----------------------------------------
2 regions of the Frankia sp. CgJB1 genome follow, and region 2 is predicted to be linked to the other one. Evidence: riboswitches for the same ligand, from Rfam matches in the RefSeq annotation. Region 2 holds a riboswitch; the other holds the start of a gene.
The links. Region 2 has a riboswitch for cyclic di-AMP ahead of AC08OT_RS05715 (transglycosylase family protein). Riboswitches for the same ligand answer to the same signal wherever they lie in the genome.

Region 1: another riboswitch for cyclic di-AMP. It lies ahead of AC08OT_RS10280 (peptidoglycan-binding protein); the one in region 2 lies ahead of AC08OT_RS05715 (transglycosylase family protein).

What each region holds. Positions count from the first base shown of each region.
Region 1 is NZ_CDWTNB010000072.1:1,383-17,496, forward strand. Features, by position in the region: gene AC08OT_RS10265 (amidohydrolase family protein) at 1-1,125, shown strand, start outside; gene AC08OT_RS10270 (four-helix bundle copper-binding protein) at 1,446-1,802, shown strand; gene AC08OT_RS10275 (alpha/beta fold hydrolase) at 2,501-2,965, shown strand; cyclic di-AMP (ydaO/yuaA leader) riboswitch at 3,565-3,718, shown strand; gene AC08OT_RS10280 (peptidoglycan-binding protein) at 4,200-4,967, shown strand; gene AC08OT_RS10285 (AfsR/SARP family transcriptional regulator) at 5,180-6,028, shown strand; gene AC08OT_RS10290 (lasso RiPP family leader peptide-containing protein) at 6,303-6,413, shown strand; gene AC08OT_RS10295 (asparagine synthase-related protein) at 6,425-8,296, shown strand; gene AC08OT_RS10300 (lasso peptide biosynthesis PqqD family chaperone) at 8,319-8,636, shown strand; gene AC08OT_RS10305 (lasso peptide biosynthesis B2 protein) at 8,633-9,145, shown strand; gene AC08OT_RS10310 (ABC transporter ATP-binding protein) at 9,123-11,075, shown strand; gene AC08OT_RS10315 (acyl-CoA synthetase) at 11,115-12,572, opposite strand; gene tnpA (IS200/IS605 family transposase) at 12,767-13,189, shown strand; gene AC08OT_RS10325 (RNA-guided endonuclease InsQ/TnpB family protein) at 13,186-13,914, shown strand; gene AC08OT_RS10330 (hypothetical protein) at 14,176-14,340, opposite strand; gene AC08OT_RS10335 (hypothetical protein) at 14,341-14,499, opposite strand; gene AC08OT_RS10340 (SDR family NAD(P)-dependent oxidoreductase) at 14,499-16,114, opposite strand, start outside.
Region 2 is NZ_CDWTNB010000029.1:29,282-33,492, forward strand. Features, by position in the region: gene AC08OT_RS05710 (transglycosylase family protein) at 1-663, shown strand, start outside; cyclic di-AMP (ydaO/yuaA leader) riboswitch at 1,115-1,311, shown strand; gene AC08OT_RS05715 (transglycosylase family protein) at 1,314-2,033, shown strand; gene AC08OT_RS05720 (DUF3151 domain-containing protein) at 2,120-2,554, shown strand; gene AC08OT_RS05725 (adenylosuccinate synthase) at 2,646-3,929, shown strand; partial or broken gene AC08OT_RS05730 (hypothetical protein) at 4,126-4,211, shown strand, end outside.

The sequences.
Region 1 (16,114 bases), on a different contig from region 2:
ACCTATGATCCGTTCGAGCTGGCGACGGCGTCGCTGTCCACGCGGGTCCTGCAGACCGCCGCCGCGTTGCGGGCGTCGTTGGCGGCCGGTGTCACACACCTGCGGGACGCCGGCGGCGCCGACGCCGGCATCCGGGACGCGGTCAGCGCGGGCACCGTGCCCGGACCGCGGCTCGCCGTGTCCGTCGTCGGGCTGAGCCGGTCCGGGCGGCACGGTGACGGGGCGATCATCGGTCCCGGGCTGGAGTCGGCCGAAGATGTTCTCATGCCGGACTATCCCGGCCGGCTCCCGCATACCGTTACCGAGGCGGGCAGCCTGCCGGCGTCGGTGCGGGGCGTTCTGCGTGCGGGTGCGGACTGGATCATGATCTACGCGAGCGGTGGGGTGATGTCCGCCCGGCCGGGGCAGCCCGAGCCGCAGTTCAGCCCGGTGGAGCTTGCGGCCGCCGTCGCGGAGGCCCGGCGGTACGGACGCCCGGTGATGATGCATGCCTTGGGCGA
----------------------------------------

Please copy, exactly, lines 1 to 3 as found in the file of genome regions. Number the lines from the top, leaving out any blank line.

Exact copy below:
2 regions of the Frankia sp. CgJB1 genome follow, and region 2 is predicted to be linked to the other one. Evidence: riboswitches for the same ligand, from Rfam matches in the RefSeq annotation. Region 2 holds a riboswitch; the other holds the start of a gene.
The links. Region 2 has a riboswitch for cyclic di-AMP ahead of AC08OT_RS05715 (transglycosylase family protein). Riboswitches for the same ligand answer to the same signal wherever they lie in the genome.

Region 1: another riboswitch for cyclic di-AMP. It lies ahead of AC08OT_RS10280 (peptidoglycan-binding protein); the one in region 2 lies ahead of AC08OT_RS05715 (transglycosylase family protein).